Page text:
Assange faces 17 charges of violating the government ban on spreading the wrong true information, including the 2007 video whose soundtrack included US pilots commenting, “Look at those dead bastards” and after later wounding two children inside a van arriving to pick up the previously wounded, “Well, it’s their fault for bringing their kids into a battle.” While Assange’s fate remains to be seen, the former US Army Private Chelsea Manning spent nearly seven years in jail for giving Wikileaks that material, and additional jail time for refusing to testify against Assange—a sentence essentially matching that given the Moscow lawmaker. In the meantime, it has been ten years since Assange, who is Australian, has walked as a free man, having spent the past three years in a British jail and the prior seven in the Ecuadorian Embassy in London, under asylum protections.
Although the United States was clearly the senior partner in the effort, the Iraq War was a joint venture with the United Kingdom, whose government operates under much the same policy against the release of information that would make it look bad as the USA does. In the UK’s case, the inconvenient truth surfaced even before the war had begun, when British intelligence employee Katherine Gun found herself copied onto a US National Security Agency memo soliciting British assistance in monitoring UN delegates’ private communications for the purpose of uncovering blackmail-worthy information useful for persuading their support for the upcoming vote on the US/UK-led invasion.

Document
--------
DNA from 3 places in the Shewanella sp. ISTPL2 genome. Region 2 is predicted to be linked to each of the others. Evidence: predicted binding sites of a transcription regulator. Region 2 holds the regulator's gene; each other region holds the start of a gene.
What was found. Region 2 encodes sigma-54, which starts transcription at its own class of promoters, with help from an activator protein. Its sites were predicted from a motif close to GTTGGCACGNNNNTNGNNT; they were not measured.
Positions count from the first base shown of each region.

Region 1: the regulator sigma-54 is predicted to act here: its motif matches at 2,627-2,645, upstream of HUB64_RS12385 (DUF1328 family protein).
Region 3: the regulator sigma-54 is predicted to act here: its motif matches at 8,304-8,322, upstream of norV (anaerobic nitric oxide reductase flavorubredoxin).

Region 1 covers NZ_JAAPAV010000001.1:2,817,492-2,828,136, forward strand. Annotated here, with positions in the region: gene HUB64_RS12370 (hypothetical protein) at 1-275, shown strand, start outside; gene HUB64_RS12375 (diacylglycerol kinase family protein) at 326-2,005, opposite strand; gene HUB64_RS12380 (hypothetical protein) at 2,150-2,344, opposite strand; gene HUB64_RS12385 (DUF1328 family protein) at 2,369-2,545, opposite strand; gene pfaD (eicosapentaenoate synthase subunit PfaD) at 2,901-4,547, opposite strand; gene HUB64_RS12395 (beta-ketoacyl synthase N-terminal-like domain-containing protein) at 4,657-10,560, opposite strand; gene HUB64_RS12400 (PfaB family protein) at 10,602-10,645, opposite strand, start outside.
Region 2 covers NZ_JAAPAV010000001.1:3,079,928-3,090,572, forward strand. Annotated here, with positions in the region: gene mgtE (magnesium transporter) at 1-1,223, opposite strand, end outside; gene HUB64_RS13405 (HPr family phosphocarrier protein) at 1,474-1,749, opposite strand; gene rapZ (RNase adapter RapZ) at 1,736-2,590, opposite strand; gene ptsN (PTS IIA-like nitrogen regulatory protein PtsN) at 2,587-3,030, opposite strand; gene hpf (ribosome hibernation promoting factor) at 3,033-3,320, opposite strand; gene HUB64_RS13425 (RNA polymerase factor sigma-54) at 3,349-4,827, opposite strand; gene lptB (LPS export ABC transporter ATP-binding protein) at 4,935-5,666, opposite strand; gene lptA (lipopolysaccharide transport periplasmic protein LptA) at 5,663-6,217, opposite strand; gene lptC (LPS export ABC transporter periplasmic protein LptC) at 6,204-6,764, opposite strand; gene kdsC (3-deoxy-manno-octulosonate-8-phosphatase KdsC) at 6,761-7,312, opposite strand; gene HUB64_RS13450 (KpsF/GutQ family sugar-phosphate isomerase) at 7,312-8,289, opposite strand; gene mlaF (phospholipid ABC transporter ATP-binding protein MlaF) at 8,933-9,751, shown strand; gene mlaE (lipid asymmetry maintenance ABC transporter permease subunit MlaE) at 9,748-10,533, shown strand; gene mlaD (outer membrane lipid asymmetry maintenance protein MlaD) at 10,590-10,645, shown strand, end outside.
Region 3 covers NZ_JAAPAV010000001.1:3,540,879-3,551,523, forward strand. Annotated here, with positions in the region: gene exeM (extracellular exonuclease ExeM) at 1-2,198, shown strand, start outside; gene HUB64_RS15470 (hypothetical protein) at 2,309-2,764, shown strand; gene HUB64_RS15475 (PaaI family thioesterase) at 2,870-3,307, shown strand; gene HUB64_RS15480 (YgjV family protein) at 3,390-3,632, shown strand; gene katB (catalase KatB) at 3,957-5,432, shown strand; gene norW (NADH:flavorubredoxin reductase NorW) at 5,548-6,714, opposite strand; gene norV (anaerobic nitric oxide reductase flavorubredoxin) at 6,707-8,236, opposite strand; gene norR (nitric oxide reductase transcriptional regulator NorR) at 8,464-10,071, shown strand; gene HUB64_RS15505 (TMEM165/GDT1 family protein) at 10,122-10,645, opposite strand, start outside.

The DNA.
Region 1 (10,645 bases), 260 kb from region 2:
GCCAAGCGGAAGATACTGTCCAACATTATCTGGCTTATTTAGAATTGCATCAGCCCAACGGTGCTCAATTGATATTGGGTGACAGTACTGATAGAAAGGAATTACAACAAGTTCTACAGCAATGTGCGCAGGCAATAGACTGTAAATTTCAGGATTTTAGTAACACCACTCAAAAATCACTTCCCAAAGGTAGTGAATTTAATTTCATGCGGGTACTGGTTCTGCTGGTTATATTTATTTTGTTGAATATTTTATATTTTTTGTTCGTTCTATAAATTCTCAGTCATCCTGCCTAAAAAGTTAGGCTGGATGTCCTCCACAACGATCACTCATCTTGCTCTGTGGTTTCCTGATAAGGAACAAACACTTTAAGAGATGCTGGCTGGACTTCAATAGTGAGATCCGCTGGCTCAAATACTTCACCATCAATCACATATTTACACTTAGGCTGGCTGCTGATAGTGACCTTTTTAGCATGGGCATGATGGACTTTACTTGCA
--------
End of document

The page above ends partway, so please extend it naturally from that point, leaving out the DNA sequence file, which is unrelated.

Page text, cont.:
Following her arrest for leaking the memo to The Observer, Gun succinctly stated her motive in a jailhouse interview with British Special Branch officers. When they reminded her that “You work for the British government,” she replied “I work for the British people. I do not gather intelligence so the government can lie to the British people.” The government subsequently dropped its prosecution of Gun under the UK’s Official Secrets Act, in order to forestall her lawyer’s plan to put the legal basis of the war itself on trial by the disclosure of official secrets in the course of the defense.
Gun would later express mixed feelings about the decision to drop her prosecution, on the one hand relieved at not having to go through the ordeal, but also thinking, “‘Damn—we could have put the war on trial.’ And the potential chink in the Official Secrets Act we had found, which could have become a defense for others, the ‘defense of necessity,’ it wasn’t tested in court.”